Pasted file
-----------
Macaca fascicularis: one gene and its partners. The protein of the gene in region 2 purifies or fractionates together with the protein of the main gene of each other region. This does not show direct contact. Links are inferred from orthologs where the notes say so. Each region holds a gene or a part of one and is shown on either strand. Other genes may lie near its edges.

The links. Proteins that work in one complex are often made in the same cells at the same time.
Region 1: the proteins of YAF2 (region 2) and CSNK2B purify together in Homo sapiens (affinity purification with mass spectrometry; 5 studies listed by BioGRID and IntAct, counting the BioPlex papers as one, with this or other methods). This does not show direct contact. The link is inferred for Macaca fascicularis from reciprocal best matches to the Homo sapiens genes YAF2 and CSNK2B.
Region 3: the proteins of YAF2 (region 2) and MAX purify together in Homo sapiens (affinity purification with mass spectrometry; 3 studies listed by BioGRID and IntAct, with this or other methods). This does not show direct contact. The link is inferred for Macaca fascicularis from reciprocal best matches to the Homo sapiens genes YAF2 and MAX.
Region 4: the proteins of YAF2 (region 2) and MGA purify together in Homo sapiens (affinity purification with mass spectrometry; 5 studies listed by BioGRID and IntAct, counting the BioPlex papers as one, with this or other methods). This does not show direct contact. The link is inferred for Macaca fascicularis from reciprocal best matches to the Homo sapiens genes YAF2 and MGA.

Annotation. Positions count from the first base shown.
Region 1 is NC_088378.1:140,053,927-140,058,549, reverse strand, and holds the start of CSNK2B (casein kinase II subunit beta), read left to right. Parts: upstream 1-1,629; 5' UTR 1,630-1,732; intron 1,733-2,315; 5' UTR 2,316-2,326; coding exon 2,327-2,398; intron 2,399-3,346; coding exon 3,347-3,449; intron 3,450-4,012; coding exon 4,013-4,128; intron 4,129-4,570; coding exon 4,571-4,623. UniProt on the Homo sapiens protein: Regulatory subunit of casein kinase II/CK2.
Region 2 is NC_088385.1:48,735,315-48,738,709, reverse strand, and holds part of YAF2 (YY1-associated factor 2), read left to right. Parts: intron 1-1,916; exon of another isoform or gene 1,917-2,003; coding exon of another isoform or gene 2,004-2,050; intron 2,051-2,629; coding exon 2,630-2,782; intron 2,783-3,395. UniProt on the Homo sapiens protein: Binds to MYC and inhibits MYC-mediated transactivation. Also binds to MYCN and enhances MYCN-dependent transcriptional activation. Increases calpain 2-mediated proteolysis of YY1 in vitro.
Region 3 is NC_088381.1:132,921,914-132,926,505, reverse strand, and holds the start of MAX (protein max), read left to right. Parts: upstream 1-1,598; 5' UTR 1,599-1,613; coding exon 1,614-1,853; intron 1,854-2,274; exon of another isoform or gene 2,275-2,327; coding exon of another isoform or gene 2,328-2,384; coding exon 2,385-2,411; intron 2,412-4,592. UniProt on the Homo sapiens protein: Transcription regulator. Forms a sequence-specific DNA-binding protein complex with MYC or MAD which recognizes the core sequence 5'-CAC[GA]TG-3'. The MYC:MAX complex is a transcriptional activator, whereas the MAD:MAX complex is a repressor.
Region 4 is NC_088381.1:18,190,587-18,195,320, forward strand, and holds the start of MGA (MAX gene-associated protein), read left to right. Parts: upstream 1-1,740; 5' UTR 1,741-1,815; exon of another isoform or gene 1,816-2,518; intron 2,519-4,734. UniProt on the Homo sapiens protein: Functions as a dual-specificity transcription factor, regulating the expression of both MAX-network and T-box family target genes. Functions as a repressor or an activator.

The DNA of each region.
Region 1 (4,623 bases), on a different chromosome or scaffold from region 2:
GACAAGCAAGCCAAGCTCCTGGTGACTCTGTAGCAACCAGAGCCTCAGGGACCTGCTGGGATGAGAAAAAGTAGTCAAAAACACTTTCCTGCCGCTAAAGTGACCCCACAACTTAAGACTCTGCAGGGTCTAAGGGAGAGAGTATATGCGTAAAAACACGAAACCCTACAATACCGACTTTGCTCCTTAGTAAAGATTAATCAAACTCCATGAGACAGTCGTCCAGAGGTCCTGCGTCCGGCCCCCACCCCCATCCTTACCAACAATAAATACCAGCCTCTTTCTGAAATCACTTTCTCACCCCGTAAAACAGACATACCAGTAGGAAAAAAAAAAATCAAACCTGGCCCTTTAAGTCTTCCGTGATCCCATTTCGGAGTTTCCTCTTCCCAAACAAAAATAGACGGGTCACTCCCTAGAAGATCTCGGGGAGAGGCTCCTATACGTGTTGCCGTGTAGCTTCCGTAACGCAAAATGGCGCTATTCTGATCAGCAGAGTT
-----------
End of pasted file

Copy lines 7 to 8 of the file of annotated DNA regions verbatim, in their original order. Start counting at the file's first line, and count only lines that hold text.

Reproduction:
Region 1 is NC_088378.1:140,053,927-140,058,549, reverse strand, and holds the start of CSNK2B (casein kinase II subunit beta), read left to right. Parts: upstream 1-1,629; 5' UTR 1,630-1,732; intron 1,733-2,315; 5' UTR 2,316-2,326; coding exon 2,327-2,398; intron 2,399-3,346; coding exon 3,347-3,449; intron 3,450-4,012; coding exon 4,013-4,128; intron 4,129-4,570; coding exon 4,571-4,623. UniProt on the Homo sapiens protein: Regulatory subunit of casein kinase II/CK2.
Region 2 is NC_088385.1:48,735,315-48,738,709, reverse strand, and holds part of YAF2 (YY1-associated factor 2), read left to right. Parts: intron 1-1,916; exon of another isoform or gene 1,917-2,003; coding exon of another isoform or gene 2,004-2,050; intron 2,051-2,629; coding exon 2,630-2,782; intron 2,783-3,395. UniProt on the Homo sapiens protein: Binds to MYC and inhibits MYC-mediated transactivation. Also binds to MYCN and enhances MYCN-dependent transcriptional activation. Increases calpain 2-mediated proteolysis of YY1 in vitro.